Four Davis County cities have submitted potential sites for a new higher-education facility, and each now hopes to top the list being decided by a site-selection committee.
Layton, Kaysville and Syracuse submitted one location each, while Farmington recommended two. Centerville originally took part but has withdrawn.The 14-member Davis County Higher Education Site Selection Committee toured all locations this week and plans to make a decision Aug. 19 - one of the initial moves in a multistep process.
"To keep this as nonpolitical as possible, we've developed a judging scale with points for different aspects of the project," said committee chairman Lloyd Carr.
Points are allocated for such things as road access, earthquake danger, wetlands hassles, noise levels and the price tag, among other things. State officials helped the committee devise the point system. A population study also is under way to predict where future students will originate.
Each site will be ranked, and the committee's top choice will be forwarded to the Davis Higher Education Board. From there, the issue will go to the Utah State Board of Regents, possibly as early as its Sept. 23 meeting.
Ultimately, plans are to have enough information and decision-making done by November so Gov. Mike Leavitt can include money in his upcoming budget to pursue the project further.
The Legislature last session allocated $1 million for an option on property for a land bank. The reasoning was that large parcels wouldn't be around long in fast-growing Davis County and the area will soon need some kind of additional higher education campus.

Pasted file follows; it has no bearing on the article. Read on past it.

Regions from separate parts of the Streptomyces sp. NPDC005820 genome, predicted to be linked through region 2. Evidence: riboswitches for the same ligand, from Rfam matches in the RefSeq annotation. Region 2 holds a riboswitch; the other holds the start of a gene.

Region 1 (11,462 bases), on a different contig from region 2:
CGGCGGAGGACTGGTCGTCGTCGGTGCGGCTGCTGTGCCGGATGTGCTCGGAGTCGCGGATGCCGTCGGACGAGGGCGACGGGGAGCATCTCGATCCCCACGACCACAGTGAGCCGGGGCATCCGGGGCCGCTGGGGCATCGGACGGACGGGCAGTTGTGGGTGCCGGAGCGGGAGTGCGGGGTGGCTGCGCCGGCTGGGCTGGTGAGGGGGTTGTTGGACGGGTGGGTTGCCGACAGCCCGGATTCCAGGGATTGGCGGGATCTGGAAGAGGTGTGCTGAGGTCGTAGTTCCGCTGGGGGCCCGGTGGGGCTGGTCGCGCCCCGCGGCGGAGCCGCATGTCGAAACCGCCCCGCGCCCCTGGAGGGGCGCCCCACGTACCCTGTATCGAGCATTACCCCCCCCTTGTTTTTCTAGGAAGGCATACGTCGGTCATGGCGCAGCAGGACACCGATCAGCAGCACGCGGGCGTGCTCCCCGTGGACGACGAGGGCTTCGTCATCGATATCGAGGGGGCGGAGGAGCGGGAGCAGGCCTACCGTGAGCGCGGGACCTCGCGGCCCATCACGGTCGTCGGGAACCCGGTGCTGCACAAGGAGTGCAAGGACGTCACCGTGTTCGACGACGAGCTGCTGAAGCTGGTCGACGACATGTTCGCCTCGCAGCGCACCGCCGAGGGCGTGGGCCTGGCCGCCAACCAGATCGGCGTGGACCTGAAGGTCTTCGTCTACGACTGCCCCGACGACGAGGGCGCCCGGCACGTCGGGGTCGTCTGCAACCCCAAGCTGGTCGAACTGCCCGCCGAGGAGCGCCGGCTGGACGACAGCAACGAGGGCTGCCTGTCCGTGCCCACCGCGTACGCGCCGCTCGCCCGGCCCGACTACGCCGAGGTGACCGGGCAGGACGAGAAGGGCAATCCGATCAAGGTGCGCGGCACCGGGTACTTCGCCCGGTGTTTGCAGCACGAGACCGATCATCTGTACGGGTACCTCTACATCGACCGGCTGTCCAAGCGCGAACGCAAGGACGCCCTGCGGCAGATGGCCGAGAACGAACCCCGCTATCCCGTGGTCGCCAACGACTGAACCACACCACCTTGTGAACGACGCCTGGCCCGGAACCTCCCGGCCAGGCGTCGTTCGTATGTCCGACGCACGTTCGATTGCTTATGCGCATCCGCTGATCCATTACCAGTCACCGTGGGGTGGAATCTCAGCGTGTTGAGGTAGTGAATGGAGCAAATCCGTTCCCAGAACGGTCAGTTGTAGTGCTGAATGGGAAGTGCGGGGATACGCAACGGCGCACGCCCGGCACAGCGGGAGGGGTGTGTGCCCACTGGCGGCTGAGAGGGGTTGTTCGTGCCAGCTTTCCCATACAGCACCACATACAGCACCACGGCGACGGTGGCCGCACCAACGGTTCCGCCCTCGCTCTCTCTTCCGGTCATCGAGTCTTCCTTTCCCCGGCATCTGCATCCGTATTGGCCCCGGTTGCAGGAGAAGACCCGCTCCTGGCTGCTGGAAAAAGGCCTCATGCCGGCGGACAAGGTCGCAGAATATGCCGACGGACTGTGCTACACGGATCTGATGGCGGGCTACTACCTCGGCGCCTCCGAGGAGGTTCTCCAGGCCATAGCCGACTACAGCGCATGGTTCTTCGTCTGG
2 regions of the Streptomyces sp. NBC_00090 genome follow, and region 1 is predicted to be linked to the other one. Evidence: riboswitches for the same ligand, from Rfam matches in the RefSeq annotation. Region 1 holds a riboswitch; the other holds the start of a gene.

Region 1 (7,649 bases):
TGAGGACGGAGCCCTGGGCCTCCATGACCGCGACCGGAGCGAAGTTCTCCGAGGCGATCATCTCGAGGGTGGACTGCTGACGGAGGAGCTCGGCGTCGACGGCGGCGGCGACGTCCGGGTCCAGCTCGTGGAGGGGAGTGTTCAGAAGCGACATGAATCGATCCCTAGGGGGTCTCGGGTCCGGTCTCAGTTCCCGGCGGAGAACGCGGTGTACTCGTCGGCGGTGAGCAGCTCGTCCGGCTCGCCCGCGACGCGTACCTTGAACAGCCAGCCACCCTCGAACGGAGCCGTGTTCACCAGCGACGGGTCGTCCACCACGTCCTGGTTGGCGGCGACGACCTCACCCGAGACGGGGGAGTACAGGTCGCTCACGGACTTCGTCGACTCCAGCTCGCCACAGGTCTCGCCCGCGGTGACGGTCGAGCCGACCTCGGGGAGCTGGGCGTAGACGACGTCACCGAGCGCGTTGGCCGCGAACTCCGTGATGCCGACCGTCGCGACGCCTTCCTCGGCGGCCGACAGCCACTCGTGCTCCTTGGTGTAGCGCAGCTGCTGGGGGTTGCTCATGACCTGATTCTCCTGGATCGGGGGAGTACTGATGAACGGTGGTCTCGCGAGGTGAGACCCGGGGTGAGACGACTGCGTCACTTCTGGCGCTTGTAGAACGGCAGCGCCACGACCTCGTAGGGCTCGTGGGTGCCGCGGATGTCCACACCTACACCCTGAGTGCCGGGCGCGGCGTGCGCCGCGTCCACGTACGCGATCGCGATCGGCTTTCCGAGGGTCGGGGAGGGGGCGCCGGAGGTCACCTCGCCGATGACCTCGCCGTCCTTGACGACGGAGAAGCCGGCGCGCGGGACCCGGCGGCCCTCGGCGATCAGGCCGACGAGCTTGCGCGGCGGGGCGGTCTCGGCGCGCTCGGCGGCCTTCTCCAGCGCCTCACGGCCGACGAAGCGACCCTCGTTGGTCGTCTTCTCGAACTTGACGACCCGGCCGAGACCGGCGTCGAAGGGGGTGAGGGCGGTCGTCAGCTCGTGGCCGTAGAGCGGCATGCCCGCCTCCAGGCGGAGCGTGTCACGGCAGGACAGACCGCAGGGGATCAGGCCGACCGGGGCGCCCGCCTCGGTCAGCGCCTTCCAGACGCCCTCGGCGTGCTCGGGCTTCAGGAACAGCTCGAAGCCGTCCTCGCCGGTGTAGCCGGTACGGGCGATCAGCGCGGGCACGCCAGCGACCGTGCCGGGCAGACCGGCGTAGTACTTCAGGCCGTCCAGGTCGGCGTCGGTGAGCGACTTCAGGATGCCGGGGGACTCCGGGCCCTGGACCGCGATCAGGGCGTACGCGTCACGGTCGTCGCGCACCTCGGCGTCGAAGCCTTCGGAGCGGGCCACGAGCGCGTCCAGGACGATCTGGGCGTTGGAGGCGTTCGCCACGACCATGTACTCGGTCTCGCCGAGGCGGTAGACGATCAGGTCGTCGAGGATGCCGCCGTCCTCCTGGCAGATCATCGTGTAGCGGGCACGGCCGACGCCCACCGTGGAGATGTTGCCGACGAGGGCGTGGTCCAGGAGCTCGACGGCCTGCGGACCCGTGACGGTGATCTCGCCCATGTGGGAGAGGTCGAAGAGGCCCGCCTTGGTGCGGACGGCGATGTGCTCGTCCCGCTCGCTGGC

Just what type of "campus" is unclear right now, Carr said. This could turn out to be a free-standing school on its own, some kind of satellite university or community college, a location for computer-assisted "distance learning" drawing on the resources of many schools, or some new variation of higher education delivery that has yet to be developed.
The prospects are exciting, according to Carr. What's more, the selection process has produced what he described as fine cooperation among people representing different interests.
"Something wonderful has happened," Carr said. "We don't have the bickering in the group that, `It has to be in the north because I'm from the north,' or `It has to be in the south.' We're really trying to look at what's best for the county."
Officials are careful to refer to the potential site as a "higher education facility," but many Davis County residents are talking hopefully about a "community college."
Also, Weber State University officials are eager for a Davis location for a permanent WSU satellite campus. WSU currently leases Davis County space to provide classes. WSU's main Ogden campus also draws substantial numbers of Davis County residents as students.
"It (a satellite campus) has been a major thrust in our strategic planning," said Al Simkins, WSU vice president for administrative services. "Certainly, Weber State has been heavily involved in serving the educational needs of that area, and we want to continue to be in a position to do that."
1. Layton. 100 acres between 1200 W. and U-193 east of I-15.
2. Kaysville. 120 acres east of U.S. 89 between 850 N. in Fruit Heights and Crestwood Road.
3. Syracuse. 108 acres at 1000 W. and 1700 S.
4. Farmington. 142 acres on Clark Lane near the Davis County Fairgrounds.
5. Farmington. 141 acres south of I-15, west of Lagoon.